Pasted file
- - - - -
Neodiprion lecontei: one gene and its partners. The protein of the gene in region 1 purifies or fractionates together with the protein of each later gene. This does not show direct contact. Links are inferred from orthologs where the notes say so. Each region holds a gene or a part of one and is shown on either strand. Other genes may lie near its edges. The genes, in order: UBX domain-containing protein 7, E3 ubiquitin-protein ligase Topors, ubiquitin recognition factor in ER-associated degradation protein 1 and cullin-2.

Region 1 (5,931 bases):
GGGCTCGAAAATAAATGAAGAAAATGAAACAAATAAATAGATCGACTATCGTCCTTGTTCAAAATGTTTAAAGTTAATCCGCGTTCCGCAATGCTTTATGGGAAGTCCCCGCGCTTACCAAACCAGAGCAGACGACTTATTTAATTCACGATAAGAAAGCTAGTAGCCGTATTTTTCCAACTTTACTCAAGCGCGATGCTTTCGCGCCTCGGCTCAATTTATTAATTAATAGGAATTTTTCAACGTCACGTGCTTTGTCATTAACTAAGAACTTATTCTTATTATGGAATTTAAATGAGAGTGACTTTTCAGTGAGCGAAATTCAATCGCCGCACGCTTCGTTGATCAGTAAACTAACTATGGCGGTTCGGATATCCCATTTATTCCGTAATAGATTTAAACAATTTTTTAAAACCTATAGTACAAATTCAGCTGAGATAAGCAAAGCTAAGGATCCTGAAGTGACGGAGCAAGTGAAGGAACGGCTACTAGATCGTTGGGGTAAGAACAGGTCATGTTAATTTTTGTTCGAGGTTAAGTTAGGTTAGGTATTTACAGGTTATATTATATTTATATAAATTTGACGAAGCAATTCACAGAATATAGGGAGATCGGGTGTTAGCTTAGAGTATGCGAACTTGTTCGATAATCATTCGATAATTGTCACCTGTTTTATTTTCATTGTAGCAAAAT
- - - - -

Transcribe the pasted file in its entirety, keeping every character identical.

Neodiprion lecontei: one gene and its partners. The protein of the gene in region 1 purifies or fractionates together with the protein of each later gene. This does not show direct contact. Links are inferred from orthologs where the notes say so. Each region holds a gene or a part of one and is shown on either strand. Other genes may lie near its edges. The genes, in order: UBX domain-containing protein 7, E3 ubiquitin-protein ligase Topors, ubiquitin recognition factor in ER-associated degradation protein 1 and cullin-2.

Region 1 (5,931 bases):
GGGCTCGAAAATAAATGAAGAAAATGAAACAAATAAATAGATCGACTATCGTCCTTGTTCAAAATGTTTAAAGTTAATCCGCGTTCCGCAATGCTTTATGGGAAGTCCCCGCGCTTACCAAACCAGAGCAGACGACTTATTTAATTCACGATAAGAAAGCTAGTAGCCGTATTTTTCCAACTTTACTCAAGCGCGATGCTTTCGCGCCTCGGCTCAATTTATTAATTAATAGGAATTTTTCAACGTCACGTGCTTTGTCATTAACTAAGAACTTATTCTTATTATGGAATTTAAATGAGAGTGACTTTTCAGTGAGCGAAATTCAATCGCCGCACGCTTCGTTGATCAGTAAACTAACTATGGCGGTTCGGATATCCCATTTATTCCGTAATAGATTTAAACAATTTTTTAAAACCTATAGTACAAATTCAGCTGAGATAAGCAAAGCTAAGGATCCTGAAGTGACGGAGCAAGTGAAGGAACGGCTACTAGATCGTTGGGGTAAGAACAGGTCATGTTAATTTTTGTTCGAGGTTAAGTTAGGTTAGGTATTTACAGGTTATATTATATTTATATAAATTTGACGAAGCAATTCACAGAATATAGGGAGATCGGGTGTTAGCTTAGAGTATGCGAACTTGTTCGATAATCATTCGATAATTGTCACCTGTTTTATTTTCATTGTAGCAAAAT